The Best Estonian e‑Residency Service Providers Compared

If you are someone with a global lifestyle or mindset, you probably have heard of Estonian e-Residency (the pioneer of e-residency programs). Don’t worry if you haven’t—you’ll find everything you need to know about it in our Estonian e-Residency guide. In short, it gives you a digital identity and access to lots of Estonian government services, including founding and running a company. Currently, every one in six new companies registered in Estonia has been founded by e-residents.


This is a companion discussion topic for the original entry at https://nomadgate.com/estonian-e-residency-service-providers/

Hi there! Great article, thanks for the info, this may be a great option for me!
I am currently working freelance and a complete nonresident of any country, and I am considering opening their free account option.
My question is around business expenses. What qualifies? And how do they reimburse you for them? Where do they reimburse you to? I am currently struggling to open a personal bank account so am trying to understand my options.

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Hi there
please follow this link for a brief explanation on what qualifies as business expenses:

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Thank you, Nadia! :slight_smile: It took almost three months, but finally, it’s published :smiley:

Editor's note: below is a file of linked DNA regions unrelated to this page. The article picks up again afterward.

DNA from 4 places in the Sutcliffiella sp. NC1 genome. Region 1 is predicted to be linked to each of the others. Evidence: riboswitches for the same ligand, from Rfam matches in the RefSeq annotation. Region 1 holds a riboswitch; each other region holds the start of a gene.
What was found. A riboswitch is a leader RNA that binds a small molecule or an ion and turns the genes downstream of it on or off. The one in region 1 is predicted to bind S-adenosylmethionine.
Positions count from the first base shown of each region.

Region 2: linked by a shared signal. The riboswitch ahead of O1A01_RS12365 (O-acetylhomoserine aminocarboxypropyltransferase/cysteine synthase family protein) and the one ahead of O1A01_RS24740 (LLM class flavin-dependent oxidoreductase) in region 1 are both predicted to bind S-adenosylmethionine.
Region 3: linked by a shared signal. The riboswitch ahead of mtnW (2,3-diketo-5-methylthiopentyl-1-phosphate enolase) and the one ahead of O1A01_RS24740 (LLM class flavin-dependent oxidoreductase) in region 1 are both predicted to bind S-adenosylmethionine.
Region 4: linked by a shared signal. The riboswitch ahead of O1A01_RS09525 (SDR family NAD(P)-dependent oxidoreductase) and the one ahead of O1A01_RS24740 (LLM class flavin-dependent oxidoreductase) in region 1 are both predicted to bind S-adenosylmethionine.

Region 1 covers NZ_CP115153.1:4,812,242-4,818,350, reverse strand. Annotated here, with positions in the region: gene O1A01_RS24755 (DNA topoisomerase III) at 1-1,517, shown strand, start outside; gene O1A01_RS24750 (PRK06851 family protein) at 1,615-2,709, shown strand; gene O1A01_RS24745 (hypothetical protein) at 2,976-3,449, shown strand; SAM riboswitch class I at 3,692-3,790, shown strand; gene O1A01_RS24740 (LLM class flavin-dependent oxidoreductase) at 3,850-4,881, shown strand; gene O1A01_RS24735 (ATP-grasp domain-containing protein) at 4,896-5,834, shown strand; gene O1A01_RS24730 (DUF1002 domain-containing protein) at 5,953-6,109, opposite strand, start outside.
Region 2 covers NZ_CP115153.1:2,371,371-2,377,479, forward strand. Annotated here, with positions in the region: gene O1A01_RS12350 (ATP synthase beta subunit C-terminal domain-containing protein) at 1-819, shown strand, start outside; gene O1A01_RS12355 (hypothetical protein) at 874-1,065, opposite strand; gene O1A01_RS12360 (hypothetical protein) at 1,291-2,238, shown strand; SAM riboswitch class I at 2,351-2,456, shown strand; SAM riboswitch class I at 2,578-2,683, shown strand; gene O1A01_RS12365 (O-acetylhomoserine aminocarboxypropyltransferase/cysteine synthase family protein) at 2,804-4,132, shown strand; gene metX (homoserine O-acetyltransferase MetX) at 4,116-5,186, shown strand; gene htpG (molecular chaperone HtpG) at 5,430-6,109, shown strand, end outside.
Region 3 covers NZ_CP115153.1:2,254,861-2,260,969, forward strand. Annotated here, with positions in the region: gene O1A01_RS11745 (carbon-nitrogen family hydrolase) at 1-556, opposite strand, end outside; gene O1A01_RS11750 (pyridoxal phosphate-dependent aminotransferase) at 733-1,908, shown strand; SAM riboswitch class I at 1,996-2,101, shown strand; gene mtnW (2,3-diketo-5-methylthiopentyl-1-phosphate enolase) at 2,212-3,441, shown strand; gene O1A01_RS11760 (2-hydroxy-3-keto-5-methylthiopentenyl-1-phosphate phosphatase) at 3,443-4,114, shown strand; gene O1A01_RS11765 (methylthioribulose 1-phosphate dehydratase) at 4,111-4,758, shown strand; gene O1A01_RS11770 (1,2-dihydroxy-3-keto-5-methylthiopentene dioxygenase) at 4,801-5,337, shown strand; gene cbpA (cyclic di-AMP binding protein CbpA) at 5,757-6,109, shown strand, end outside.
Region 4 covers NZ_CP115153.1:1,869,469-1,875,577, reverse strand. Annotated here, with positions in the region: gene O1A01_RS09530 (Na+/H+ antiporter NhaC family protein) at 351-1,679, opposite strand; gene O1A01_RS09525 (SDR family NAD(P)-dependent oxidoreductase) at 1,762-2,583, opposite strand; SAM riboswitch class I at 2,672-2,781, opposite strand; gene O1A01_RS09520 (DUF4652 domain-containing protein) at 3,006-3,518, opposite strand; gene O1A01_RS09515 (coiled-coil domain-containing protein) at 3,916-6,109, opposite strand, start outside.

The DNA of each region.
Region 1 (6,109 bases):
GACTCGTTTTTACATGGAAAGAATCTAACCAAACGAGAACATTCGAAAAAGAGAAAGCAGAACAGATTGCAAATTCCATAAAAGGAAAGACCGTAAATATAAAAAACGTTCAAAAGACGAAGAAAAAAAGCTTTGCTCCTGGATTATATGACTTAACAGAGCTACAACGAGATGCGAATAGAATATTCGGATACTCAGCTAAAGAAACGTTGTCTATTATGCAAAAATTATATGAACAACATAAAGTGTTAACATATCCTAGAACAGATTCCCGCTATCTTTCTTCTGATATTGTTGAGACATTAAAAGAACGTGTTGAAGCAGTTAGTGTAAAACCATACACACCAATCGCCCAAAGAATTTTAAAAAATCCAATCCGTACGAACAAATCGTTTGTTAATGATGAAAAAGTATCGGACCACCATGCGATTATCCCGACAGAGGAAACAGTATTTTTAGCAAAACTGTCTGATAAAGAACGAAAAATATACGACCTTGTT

Can you clarify if you mean Xolo Go as the free account option?

Thanks for both responses - by free I meant the option that you only pay for during withdrawals!

Although the listing helped. My greater issue is opening a personal bank account for the moment as I do not have any residency at the moment.

Xolo Go is the option when you only pay 5% for withdrawals and there is no monthly fee. With the Go plan, they have banking integrated into their software, so you don’t need to set up a bank account to receive payments.

You only need a personal bank account for withdrawing money. If you have to set up one, we have listed some great banking options for international travellers in our article. Personally, I use and really like N26. Yes, they do ask you to state your residency and address (there’s no avoiding this with any bank), but they don’t ask for a proof of address.

Yes! N26 is great - the only problem is they recently asked me for a tax document which I will not be able to produce as I left the EU so had to close my accounts. My search continues!

You could try other fintech banks, like Monese (they have been more relaxed about address proof, etc.). There are also many accounts around the world you can open with little effort and no real proof other than perhaps a bank statement. Most will ask for a tax number, however, you can just provide one from a country where you’ve lived in the past.

While not cheap, Globalbanks can probably help too—they should have banks in their database, that would work for you.

Good luck! :slight_smile: